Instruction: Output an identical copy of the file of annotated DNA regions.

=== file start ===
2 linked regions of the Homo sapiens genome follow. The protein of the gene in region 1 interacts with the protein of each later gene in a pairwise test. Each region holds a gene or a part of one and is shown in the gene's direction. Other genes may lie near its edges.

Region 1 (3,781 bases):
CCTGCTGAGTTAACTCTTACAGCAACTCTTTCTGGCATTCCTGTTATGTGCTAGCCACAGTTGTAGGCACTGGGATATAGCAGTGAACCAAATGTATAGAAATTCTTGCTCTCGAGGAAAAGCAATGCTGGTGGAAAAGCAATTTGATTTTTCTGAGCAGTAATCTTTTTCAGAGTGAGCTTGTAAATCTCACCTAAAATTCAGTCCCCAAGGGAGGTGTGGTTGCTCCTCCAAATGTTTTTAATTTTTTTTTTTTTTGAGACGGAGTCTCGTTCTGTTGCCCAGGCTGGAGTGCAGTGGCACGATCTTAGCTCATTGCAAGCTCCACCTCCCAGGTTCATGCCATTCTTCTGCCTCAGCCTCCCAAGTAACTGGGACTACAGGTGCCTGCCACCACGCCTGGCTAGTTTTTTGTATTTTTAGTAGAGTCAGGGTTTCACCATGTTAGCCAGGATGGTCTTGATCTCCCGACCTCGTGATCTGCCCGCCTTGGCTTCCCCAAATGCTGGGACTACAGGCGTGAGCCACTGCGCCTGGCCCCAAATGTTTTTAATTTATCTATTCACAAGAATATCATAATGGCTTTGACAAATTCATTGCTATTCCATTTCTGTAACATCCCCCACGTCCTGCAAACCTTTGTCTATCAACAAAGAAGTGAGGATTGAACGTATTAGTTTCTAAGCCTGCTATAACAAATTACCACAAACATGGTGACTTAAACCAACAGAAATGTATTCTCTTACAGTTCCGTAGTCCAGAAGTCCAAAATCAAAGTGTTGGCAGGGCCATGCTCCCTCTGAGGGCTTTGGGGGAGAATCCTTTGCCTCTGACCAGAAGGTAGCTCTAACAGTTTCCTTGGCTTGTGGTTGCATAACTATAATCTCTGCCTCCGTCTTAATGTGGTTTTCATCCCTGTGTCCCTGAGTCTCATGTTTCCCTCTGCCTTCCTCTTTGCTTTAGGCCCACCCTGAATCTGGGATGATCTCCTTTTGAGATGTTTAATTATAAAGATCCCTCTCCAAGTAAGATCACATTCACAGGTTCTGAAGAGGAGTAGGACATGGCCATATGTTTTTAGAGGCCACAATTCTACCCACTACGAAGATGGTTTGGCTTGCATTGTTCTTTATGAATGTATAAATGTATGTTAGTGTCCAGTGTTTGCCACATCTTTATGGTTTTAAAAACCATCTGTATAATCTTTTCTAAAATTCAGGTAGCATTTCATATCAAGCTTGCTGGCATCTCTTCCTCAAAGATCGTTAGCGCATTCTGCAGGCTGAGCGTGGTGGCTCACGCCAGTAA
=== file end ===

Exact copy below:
2 linked regions of the Homo sapiens genome follow. The protein of the gene in region 1 interacts with the protein of each later gene in a pairwise test. Each region holds a gene or a part of one and is shown in the gene's direction. Other genes may lie near its edges.

Region 1 (3,781 bases):
CCTGCTGAGTTAACTCTTACAGCAACTCTTTCTGGCATTCCTGTTATGTGCTAGCCACAGTTGTAGGCACTGGGATATAGCAGTGAACCAAATGTATAGAAATTCTTGCTCTCGAGGAAAAGCAATGCTGGTGGAAAAGCAATTTGATTTTTCTGAGCAGTAATCTTTTTCAGAGTGAGCTTGTAAATCTCACCTAAAATTCAGTCCCCAAGGGAGGTGTGGTTGCTCCTCCAAATGTTTTTAATTTTTTTTTTTTTTGAGACGGAGTCTCGTTCTGTTGCCCAGGCTGGAGTGCAGTGGCACGATCTTAGCTCATTGCAAGCTCCACCTCCCAGGTTCATGCCATTCTTCTGCCTCAGCCTCCCAAGTAACTGGGACTACAGGTGCCTGCCACCACGCCTGGCTAGTTTTTTGTATTTTTAGTAGAGTCAGGGTTTCACCATGTTAGCCAGGATGGTCTTGATCTCCCGACCTCGTGATCTGCCCGCCTTGGCTTCCCCAAATGCTGGGACTACAGGCGTGAGCCACTGCGCCTGGCCCCAAATGTTTTTAATTTATCTATTCACAAGAATATCATAATGGCTTTGACAAATTCATTGCTATTCCATTTCTGTAACATCCCCCACGTCCTGCAAACCTTTGTCTATCAACAAAGAAGTGAGGATTGAACGTATTAGTTTCTAAGCCTGCTATAACAAATTACCACAAACATGGTGACTTAAACCAACAGAAATGTATTCTCTTACAGTTCCGTAGTCCAGAAGTCCAAAATCAAAGTGTTGGCAGGGCCATGCTCCCTCTGAGGGCTTTGGGGGAGAATCCTTTGCCTCTGACCAGAAGGTAGCTCTAACAGTTTCCTTGGCTTGTGGTTGCATAACTATAATCTCTGCCTCCGTCTTAATGTGGTTTTCATCCCTGTGTCCCTGAGTCTCATGTTTCCCTCTGCCTTCCTCTTTGCTTTAGGCCCACCCTGAATCTGGGATGATCTCCTTTTGAGATGTTTAATTATAAAGATCCCTCTCCAAGTAAGATCACATTCACAGGTTCTGAAGAGGAGTAGGACATGGCCATATGTTTTTAGAGGCCACAATTCTACCCACTACGAAGATGGTTTGGCTTGCATTGTTCTTTATGAATGTATAAATGTATGTTAGTGTCCAGTGTTTGCCACATCTTTATGGTTTTAAAAACCATCTGTATAATCTTTTCTAAAATTCAGGTAGCATTTCATATCAAGCTTGCTGGCATCTCTTCCTCAAAGATCGTTAGCGCATTCTGCAGGCTGAGCGTGGTGGCTCACGCCAGTAA